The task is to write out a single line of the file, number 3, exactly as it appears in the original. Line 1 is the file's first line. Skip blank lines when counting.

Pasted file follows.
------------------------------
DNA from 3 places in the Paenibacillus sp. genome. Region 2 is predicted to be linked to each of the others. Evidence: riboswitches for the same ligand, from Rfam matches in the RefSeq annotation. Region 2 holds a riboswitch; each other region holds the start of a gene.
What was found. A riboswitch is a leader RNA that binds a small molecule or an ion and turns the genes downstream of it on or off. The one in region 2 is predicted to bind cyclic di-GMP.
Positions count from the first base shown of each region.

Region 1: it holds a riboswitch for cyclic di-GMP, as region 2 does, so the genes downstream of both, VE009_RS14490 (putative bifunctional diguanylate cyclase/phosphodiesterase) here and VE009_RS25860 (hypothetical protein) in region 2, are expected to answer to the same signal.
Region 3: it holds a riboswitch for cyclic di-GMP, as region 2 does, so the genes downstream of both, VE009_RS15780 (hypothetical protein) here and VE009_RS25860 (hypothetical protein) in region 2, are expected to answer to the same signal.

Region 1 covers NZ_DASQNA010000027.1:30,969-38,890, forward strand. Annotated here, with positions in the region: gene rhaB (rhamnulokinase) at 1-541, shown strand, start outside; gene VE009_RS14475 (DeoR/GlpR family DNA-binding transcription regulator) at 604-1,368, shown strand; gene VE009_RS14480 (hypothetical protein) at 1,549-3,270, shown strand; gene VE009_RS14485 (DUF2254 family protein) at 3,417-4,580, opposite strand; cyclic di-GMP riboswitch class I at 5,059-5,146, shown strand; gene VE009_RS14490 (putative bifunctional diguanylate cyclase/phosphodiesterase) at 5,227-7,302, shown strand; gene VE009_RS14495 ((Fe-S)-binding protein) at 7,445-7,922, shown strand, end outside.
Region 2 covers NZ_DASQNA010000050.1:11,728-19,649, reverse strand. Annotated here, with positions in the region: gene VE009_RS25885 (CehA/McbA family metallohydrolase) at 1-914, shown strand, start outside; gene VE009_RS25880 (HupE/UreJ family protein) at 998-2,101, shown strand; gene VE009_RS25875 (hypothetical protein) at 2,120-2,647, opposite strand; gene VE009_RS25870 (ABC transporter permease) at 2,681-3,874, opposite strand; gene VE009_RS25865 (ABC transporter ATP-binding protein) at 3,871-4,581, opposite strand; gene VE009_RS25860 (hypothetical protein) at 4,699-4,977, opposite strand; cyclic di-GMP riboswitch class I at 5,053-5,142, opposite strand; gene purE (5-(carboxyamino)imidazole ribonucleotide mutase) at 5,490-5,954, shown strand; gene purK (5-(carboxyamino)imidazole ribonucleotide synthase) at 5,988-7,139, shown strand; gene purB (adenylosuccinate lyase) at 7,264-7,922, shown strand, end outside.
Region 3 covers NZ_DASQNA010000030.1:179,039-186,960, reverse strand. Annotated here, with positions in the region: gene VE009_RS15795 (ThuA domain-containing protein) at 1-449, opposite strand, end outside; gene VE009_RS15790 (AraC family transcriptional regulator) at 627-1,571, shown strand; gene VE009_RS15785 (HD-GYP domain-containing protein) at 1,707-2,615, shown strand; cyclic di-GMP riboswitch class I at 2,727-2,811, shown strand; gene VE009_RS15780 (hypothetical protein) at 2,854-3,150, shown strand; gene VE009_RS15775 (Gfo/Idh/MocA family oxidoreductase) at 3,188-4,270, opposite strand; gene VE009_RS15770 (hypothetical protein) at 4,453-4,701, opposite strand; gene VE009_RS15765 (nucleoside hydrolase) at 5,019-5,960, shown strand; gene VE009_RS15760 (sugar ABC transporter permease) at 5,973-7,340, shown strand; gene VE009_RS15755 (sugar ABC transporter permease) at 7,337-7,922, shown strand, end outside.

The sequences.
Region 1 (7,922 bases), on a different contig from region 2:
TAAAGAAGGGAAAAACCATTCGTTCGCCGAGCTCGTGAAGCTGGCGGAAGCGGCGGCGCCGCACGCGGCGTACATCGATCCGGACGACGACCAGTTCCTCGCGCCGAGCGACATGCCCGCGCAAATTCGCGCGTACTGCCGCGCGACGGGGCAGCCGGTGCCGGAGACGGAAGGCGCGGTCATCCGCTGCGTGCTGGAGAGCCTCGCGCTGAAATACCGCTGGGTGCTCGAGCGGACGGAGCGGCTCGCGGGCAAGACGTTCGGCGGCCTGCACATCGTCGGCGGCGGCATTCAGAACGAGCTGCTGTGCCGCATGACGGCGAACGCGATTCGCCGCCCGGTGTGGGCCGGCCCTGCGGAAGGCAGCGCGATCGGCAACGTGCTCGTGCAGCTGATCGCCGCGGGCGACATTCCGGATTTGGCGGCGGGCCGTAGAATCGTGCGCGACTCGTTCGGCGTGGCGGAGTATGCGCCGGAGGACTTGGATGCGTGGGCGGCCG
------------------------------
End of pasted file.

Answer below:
Positions count from the first base shown of each region.